Tanker research ‘subsidy’ to Enbridge, Greens say

Elizabeth May accuses the Conservative government of "doing Enbridge's homework" on oil spill hazards off B.C.'s North Coast

Federal Green Party leader Elizabeth May

VICTORIA – Federal Green Party leader Elizabeth May accused the Conservative government Wednesday of “doing Enbridge’s homework” with $120 million program to study ocean weather and behaviour of heavy oil spills in the ocean around Kitimat.

At a news conference in Victoria, May added her voice to that of Green Party MLA Andrew Weaver, who raised questions in the B.C. legislature in July about an ocean monitoring project in support of oil tanker exports as proposed by Enbridge’s Northern Gateway pipeline project.

May and Weaver released leaked documents they say show Ottawa spending $78 million this year and $42 million next year for marine weather monitoring and determining how diluted bitumen from the Alberta oil sands would behave in a spill.

May said federal Finance Minister Jim Flaherty changed the federal budget documents this year to conceal changes to ministry and program spending, making it impossible for MPs to identify spending on programs such as the ocean monitoring on B.C.’s North Coast.

Federal Natural Resources Minister Joe Oliver issued a statement Wednesday, rejecting May’s accusation of secrecy. Oliver said he announced the program publicly in Vancouver in March.

“Work on tanker safety is critical to ensure we have we have world-class marine safety on Canada’s coastlines,” Oliver said. “While the Green Party and the NDP oppose resource development projects before the science is in, our government will not make decisions until an independent scientific review determines they are safe for Canadians and safe for the environment.”

Weaver said the investment amounts to a subsidy to Enbridge, which should do its own research on environmental effects of its pipeline and tanker port proposal. He cited a Fisheries and Oceans Canada document that concludes “behaviour models specific to [diluted bitumen] do not exist, and existing commercial models for conventional oil do not allow parameter specific modifications.”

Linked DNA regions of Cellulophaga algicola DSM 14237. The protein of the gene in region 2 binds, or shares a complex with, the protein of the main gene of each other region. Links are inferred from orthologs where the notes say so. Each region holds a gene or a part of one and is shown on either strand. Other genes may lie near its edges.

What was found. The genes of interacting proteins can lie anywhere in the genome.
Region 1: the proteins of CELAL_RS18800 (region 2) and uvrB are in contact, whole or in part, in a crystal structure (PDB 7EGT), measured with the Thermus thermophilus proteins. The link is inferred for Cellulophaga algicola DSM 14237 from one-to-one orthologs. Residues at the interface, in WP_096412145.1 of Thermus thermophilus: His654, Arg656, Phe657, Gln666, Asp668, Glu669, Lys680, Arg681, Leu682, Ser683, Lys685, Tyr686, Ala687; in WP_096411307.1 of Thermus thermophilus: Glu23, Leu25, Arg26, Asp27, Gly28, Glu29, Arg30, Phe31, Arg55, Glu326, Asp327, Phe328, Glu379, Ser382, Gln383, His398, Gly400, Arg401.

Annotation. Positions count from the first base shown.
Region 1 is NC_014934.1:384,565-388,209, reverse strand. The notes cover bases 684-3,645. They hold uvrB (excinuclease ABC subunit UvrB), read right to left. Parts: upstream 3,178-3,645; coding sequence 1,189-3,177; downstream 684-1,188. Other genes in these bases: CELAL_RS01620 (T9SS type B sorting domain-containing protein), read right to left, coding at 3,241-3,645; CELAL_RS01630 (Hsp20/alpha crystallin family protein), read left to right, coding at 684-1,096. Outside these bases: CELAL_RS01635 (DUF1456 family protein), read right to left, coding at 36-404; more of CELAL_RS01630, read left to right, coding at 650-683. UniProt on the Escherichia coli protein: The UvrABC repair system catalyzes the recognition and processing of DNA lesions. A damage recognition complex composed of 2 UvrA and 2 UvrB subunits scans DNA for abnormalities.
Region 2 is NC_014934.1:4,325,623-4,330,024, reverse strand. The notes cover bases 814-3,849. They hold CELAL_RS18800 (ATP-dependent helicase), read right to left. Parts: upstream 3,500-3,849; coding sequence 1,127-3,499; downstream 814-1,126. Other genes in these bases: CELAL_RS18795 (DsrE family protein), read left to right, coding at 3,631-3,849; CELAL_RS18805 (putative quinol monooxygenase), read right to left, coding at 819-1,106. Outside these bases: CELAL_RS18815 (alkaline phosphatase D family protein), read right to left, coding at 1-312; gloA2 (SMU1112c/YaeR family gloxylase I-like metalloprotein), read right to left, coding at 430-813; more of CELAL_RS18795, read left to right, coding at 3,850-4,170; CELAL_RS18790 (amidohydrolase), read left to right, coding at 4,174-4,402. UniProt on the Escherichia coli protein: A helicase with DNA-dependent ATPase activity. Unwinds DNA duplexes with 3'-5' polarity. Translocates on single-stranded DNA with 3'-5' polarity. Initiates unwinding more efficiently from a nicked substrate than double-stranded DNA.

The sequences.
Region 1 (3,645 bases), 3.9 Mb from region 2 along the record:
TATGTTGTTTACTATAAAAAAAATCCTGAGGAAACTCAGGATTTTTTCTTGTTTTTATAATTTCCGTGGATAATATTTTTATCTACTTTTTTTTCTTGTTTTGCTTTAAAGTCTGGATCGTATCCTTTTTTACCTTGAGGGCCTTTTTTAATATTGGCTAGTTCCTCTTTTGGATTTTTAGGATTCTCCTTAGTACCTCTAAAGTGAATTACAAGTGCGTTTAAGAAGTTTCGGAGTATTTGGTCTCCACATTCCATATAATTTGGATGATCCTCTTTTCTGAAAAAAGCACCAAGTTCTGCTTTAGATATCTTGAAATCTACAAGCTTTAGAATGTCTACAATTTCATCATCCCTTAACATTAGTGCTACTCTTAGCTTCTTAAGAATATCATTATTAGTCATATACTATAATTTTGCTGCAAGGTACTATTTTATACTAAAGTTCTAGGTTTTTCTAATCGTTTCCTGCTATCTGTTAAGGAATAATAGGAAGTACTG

Weaver called on the B.C. government to reiterate its opposition to Northern Gateway, which was detailed in the province’s final submission to the federal environmental assessment panel that concluded hearings this spring.

He said Premier Christy Clark has backed away from opposition to the project since the May provincial election, and has focused on improving relations with Alberta.

Clark told reporters in Vancouver Wednesday her position on heavy oil pipelines hasn’t changed, with five conditions for support including “world class” oil spill prevention and response capability.

 

Get local stories you won't find anywhere else right to your inbox.
Sign up here

Just Posted

Amid pandemic, a new Castlegar princess is crowned

Hailey Gleboff was named Castlegar Princess.

UPDATE: Search effort underway for Slocan River drowning victim

The man was swimming near Winlaw on Wednesday.

No charges yet in death of Abbotsford officer Allan Young

Police and Crown say the investigation is still underway

Practical fashion: Local designers make supplies for Nelson dentists

Surgical caps and gowns have been in short supply for dentists during the pandemic

Kootenay doctor among 82 physicians, dentists calling on province for mandatory mask rule

Open letter says masks should be worn in indoor public spaces, public transportation or in crowds

371 British Columbians battling COVID-19, health officials confirm

Thursday (Aug. 6) saw a second straight day of nearly 50 new confirmed cases

Canada vows retaliatory measures as Trump restores tariff on Canadian aluminum

The new Canada-United States-Mexico Agreement that replaced NAFTA went into force on July 1

Canada ‘profoundly concerned’ over China death sentence for citizen in drug case

Police later confiscated more than 120 kilograms of the drug from Xu Weihong’s home

Answers to 5 common questions facing families for the COVID-19 school year

COVID-19 protocols are likely to vary even more at the school board level, and even and school-to-school.

Smoker Farms bringing craft-style cannabis to Beaverdell

Husband-wife team growing small-scale cultivations of marijuana

Arson suspected in several wildfires lit near Kootenay town

RCMP making progress in arson investigation of Marsh Creek fires

Visitors and non-residents entering closed remote B.C. First Nation’s territories

With limited resources, they say they don’t have any authority or power to enforce the closures

UBC loses appeal on Fisheries Act convictions

BC Supreme Court upholds order to pay $1.55-million fine

Most Read